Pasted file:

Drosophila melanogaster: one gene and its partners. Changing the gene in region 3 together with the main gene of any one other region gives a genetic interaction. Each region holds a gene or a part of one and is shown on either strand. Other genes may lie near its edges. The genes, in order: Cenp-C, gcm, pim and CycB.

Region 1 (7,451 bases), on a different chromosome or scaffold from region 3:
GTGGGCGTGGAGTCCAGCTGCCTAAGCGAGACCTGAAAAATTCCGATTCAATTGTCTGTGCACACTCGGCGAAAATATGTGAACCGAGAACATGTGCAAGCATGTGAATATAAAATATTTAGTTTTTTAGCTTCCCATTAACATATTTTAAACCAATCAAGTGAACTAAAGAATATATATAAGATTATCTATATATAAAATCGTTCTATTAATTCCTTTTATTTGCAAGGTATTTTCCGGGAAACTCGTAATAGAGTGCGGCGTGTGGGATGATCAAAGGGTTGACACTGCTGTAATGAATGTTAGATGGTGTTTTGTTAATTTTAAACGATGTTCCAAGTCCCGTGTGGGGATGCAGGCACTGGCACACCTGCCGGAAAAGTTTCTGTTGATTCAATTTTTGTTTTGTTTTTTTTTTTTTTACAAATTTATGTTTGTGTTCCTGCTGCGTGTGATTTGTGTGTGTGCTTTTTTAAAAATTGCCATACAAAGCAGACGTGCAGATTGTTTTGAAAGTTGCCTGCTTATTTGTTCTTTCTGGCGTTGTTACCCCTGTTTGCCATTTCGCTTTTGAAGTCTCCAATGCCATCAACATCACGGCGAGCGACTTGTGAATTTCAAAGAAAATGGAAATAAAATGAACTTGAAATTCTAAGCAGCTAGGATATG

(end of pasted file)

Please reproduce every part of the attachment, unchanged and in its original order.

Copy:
Drosophila melanogaster: one gene and its partners. Changing the gene in region 3 together with the main gene of any one other region gives a genetic interaction. Each region holds a gene or a part of one and is shown on either strand. Other genes may lie near its edges. The genes, in order: Cenp-C, gcm, pim and CycB.

Region 1 (7,451 bases), on a different chromosome or scaffold from region 3:
GTGGGCGTGGAGTCCAGCTGCCTAAGCGAGACCTGAAAAATTCCGATTCAATTGTCTGTGCACACTCGGCGAAAATATGTGAACCGAGAACATGTGCAAGCATGTGAATATAAAATATTTAGTTTTTTAGCTTCCCATTAACATATTTTAAACCAATCAAGTGAACTAAAGAATATATATAAGATTATCTATATATAAAATCGTTCTATTAATTCCTTTTATTTGCAAGGTATTTTCCGGGAAACTCGTAATAGAGTGCGGCGTGTGGGATGATCAAAGGGTTGACACTGCTGTAATGAATGTTAGATGGTGTTTTGTTAATTTTAAACGATGTTCCAAGTCCCGTGTGGGGATGCAGGCACTGGCACACCTGCCGGAAAAGTTTCTGTTGATTCAATTTTTGTTTTGTTTTTTTTTTTTTTACAAATTTATGTTTGTGTTCCTGCTGCGTGTGATTTGTGTGTGTGCTTTTTTAAAAATTGCCATACAAAGCAGACGTGCAGATTGTTTTGAAAGTTGCCTGCTTATTTGTTCTTTCTGGCGTTGTTACCCCTGTTTGCCATTTCGCTTTTGAAGTCTCCAATGCCATCAACATCACGGCGAGCGACTTGTGAATTTCAAAGAAAATGGAAATAAAATGAACTTGAAATTCTAAGCAGCTAGGATATG